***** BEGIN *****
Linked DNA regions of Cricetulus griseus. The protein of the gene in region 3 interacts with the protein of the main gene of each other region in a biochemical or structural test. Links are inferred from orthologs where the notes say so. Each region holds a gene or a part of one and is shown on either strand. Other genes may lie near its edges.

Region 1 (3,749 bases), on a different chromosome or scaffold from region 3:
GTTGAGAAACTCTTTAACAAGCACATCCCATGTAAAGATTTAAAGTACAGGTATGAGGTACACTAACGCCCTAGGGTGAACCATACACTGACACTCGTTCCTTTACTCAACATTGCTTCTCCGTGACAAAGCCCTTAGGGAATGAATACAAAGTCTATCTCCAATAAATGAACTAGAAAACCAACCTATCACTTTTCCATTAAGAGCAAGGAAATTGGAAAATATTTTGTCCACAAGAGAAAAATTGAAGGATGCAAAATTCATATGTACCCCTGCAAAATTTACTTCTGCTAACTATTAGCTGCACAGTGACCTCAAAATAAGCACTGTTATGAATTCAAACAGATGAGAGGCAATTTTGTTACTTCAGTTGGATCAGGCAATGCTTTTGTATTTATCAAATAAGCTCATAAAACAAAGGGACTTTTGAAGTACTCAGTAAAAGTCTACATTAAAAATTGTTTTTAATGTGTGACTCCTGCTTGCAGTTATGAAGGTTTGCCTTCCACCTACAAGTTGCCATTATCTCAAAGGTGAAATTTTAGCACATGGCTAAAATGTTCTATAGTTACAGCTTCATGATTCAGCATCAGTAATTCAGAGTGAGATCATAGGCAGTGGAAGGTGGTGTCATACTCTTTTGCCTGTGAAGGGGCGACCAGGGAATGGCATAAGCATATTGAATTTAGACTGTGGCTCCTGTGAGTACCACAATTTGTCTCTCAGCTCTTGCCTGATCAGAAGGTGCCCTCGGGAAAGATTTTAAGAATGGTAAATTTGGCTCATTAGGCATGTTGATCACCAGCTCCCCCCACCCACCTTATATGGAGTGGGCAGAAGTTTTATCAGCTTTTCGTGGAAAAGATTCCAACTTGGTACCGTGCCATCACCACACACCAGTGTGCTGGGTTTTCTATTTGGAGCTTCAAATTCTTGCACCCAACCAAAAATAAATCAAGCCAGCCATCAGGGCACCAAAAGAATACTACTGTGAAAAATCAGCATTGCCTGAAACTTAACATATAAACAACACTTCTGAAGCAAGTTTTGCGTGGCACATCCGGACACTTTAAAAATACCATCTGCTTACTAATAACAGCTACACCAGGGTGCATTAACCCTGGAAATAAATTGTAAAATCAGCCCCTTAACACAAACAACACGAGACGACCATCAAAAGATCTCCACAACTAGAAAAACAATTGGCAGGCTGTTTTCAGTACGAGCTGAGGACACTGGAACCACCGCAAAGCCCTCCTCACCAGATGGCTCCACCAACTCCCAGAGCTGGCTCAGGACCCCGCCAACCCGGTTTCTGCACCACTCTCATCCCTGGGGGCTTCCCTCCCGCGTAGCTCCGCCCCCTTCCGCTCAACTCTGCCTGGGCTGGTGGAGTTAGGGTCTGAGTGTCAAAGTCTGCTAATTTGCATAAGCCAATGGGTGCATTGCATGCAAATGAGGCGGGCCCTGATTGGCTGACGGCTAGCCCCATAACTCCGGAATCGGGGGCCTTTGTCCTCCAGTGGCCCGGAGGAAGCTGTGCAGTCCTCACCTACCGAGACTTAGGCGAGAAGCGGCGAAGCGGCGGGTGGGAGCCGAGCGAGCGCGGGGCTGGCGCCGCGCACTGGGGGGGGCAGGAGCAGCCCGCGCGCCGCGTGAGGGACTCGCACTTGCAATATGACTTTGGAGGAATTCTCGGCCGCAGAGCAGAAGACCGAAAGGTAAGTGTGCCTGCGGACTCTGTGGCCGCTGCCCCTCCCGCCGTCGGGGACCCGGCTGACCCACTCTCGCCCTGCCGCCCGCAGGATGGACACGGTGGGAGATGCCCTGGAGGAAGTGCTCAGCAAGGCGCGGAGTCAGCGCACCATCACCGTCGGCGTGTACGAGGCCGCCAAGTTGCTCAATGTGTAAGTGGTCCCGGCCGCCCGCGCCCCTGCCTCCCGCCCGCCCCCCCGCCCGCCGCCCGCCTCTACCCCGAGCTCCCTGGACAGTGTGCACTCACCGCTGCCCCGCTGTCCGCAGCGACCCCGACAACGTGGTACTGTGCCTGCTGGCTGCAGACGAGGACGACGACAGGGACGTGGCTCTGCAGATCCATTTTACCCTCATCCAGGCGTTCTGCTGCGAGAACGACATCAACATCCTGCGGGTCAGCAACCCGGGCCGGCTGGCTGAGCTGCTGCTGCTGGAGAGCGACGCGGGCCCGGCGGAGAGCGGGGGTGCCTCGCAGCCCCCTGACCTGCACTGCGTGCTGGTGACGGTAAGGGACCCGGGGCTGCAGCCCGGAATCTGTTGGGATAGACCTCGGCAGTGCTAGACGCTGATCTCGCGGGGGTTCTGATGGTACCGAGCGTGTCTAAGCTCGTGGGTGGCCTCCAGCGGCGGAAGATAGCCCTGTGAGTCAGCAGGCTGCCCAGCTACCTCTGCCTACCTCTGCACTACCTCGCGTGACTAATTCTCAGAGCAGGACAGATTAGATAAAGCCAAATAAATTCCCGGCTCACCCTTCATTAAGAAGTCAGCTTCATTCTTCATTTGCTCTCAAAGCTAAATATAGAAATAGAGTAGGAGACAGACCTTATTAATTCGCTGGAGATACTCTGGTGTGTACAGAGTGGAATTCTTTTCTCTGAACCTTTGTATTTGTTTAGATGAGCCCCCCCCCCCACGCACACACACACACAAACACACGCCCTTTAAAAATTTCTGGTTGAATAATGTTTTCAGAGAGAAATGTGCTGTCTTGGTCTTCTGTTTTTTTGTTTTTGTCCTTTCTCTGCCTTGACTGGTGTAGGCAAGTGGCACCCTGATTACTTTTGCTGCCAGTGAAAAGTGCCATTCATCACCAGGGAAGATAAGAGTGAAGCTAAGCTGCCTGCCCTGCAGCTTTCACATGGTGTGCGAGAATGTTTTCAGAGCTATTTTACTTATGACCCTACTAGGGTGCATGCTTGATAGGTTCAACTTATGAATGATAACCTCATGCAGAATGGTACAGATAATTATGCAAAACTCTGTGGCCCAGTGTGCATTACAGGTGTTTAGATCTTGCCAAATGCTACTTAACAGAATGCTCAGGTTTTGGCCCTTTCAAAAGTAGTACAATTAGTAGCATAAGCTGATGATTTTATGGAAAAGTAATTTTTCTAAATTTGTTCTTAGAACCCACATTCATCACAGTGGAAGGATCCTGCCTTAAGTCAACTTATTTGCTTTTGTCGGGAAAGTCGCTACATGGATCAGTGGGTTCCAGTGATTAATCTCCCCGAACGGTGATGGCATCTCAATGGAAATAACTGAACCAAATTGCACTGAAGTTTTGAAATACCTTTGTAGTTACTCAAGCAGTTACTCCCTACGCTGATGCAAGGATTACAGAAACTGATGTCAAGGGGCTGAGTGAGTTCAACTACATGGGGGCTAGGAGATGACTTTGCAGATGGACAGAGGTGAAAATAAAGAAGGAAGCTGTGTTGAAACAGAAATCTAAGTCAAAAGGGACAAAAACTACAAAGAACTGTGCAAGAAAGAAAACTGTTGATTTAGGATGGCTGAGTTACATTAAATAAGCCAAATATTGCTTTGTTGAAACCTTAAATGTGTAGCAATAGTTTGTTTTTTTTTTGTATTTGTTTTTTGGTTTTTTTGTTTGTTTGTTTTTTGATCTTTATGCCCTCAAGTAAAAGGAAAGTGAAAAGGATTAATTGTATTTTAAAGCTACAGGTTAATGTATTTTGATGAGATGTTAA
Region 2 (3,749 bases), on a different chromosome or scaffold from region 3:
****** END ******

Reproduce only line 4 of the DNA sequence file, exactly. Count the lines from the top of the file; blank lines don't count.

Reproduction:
Region 2 (3,749 bases), on a different chromosome or scaffold from region 3: